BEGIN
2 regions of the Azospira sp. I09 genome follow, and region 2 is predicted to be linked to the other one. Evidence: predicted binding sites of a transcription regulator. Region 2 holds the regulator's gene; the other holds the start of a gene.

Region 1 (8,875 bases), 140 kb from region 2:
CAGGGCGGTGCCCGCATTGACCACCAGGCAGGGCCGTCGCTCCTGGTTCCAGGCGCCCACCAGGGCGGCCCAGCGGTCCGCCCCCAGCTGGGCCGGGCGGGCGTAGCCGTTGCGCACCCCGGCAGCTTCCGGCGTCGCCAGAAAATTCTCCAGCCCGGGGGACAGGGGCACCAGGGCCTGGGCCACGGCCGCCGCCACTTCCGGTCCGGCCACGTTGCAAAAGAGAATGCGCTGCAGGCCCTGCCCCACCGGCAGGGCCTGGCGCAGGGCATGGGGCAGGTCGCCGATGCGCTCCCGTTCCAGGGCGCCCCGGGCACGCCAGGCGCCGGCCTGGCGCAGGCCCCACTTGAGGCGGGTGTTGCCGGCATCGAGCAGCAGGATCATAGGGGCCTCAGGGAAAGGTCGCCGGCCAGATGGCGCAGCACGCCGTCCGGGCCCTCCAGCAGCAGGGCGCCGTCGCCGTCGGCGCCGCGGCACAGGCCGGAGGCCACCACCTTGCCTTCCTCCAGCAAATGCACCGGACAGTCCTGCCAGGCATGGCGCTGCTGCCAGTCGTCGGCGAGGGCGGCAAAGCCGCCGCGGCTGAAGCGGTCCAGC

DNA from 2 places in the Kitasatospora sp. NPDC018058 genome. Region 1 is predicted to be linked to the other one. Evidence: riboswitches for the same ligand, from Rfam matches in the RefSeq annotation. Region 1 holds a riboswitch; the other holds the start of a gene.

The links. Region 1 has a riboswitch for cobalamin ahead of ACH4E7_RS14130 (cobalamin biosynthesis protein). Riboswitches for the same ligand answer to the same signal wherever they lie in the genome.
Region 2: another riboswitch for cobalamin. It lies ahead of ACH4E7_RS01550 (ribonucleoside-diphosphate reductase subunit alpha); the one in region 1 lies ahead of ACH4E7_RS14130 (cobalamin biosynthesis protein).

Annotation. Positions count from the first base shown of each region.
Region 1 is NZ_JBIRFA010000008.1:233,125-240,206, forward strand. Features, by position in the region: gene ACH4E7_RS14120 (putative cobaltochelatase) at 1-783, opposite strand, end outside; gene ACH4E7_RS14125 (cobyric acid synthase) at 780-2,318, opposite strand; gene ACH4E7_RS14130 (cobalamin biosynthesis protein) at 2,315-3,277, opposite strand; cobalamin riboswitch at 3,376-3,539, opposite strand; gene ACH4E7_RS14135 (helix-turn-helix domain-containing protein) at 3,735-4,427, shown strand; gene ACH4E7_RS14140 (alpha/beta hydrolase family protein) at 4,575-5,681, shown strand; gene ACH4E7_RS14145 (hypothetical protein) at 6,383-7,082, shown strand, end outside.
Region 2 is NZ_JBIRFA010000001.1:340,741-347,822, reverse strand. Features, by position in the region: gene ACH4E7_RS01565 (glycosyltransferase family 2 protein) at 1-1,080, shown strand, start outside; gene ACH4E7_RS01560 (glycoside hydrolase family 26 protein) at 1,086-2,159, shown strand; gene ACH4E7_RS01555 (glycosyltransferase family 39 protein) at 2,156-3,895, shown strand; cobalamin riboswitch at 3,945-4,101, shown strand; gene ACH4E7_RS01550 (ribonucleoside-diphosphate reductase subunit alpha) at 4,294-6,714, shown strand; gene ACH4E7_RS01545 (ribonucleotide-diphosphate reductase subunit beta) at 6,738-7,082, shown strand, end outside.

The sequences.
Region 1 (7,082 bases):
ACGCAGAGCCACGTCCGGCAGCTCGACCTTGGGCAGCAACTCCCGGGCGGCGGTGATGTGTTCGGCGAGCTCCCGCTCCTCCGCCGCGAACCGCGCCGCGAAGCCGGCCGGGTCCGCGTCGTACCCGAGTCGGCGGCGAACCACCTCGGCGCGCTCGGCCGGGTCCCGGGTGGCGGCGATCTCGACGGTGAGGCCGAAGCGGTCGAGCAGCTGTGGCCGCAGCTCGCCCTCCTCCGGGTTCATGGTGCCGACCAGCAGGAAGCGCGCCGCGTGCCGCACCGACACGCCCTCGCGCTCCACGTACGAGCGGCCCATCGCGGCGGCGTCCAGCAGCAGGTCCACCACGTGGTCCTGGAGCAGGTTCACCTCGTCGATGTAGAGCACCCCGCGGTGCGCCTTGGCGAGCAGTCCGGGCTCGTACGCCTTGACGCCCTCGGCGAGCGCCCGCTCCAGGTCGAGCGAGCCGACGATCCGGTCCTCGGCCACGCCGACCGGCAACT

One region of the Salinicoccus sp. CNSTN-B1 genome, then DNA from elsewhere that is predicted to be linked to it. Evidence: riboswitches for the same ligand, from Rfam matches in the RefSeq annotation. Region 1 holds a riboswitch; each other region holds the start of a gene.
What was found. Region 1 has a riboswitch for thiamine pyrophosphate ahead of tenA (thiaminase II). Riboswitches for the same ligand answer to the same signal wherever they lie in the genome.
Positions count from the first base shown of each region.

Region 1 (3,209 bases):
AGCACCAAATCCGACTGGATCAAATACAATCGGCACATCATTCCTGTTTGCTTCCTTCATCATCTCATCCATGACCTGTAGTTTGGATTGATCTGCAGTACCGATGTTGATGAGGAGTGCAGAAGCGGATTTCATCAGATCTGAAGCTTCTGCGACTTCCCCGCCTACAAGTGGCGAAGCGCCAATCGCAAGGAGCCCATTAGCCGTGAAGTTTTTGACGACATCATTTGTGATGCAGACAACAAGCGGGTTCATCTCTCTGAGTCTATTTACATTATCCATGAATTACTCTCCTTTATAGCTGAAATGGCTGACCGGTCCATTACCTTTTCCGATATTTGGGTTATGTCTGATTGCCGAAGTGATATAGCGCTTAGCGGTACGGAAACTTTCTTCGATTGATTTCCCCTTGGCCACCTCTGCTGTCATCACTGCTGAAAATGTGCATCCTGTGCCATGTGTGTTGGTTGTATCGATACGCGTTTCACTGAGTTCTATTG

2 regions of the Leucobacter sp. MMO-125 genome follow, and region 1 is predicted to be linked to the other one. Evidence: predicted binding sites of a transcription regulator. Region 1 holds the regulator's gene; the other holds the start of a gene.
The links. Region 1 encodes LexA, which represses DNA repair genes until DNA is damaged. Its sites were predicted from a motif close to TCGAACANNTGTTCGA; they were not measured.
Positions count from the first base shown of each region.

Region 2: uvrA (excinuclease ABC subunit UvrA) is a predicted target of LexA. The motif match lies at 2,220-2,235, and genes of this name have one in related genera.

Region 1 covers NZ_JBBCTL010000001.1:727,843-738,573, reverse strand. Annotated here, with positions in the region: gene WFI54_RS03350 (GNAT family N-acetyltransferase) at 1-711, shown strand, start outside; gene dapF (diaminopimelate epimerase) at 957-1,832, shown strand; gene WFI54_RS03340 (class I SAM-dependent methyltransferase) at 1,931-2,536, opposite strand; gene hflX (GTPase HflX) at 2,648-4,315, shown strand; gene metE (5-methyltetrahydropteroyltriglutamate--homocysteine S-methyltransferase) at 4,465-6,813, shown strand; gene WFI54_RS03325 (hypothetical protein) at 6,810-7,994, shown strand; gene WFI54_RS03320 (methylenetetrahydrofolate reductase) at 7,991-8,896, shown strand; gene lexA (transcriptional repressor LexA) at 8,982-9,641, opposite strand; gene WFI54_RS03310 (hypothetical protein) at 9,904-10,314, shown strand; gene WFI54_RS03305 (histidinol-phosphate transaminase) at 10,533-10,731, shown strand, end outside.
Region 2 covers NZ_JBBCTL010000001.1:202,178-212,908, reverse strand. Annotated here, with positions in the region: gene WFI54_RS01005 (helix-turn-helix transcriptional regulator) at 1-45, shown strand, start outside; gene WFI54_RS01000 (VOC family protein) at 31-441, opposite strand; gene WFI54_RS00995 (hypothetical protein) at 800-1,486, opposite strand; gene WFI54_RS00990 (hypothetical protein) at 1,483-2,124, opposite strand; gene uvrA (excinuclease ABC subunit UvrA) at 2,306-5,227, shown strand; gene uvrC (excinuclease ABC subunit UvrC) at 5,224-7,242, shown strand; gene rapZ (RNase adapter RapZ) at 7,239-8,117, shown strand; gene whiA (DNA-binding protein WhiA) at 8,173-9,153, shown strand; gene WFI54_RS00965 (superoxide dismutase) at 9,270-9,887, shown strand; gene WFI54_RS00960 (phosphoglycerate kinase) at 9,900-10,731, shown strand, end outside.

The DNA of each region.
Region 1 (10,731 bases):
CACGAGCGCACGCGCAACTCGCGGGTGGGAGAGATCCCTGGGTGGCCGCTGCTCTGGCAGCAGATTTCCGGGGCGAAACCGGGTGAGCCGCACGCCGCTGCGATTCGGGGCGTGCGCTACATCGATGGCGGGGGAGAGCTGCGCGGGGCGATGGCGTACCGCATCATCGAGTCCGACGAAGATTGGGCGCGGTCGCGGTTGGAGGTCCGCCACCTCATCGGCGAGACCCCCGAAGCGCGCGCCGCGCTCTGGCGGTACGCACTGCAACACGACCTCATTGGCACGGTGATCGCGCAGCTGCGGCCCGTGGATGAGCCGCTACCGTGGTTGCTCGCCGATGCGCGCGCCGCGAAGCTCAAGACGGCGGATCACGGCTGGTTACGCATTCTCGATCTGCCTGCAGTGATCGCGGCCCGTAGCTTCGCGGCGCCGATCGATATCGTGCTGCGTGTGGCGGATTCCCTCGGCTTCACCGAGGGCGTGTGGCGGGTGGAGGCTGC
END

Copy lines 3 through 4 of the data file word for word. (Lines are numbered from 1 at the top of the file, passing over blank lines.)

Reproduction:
CAGGGCGGTGCCCGCATTGACCACCAGGCAGGGCCGTCGCTCCTGGTTCCAGGCGCCCACCAGGGCGGCCCAGCGGTCCGCCCCCAGCTGGGCCGGGCGGGCGTAGCCGTTGCGCACCCCGGCAGCTTCCGGCGTCGCCAGAAAATTCTCCAGCCCGGGGGACAGGGGCACCAGGGCCTGGGCCACGGCCGCCGCCACTTCCGGTCCGGCCACGTTGCAAAAGAGAATGCGCTGCAGGCCCTGCCCCACCGGCAGGGCCTGGCGCAGGGCATGGGGCAGGTCGCCGATGCGCTCCCGTTCCAGGGCGCCCCGGGCACGCCAGGCGCCGGCCTGGCGCAGGCCCCACTTGAGGCGGGTGTTGCCGGCATCGAGCAGCAGGATCATAGGGGCCTCAGGGAAAGGTCGCCGGCCAGATGGCGCAGCACGCCGTCCGGGCCCTCCAGCAGCAGGGCGCCGTCGCCGTCGGCGCCGCGGCACAGGCCGGAGGCCACCACCTTGCCTTCCTCCAGCAAATGCACCGGACAGTCCTGCCAGGCATGGCGCTGCTGCCAGTCGTCGGCGAGGGCGGCAAAGCCGCCGCGGCTGAAGCGGTCCAGC

DNA from 2 places in the Kitasatospora sp. NPDC018058 genome. Region 1 is predicted to be linked to the other one. Evidence: riboswitches for the same ligand, from Rfam matches in the RefSeq annotation. Region 1 holds a riboswitch; the other holds the start of a gene.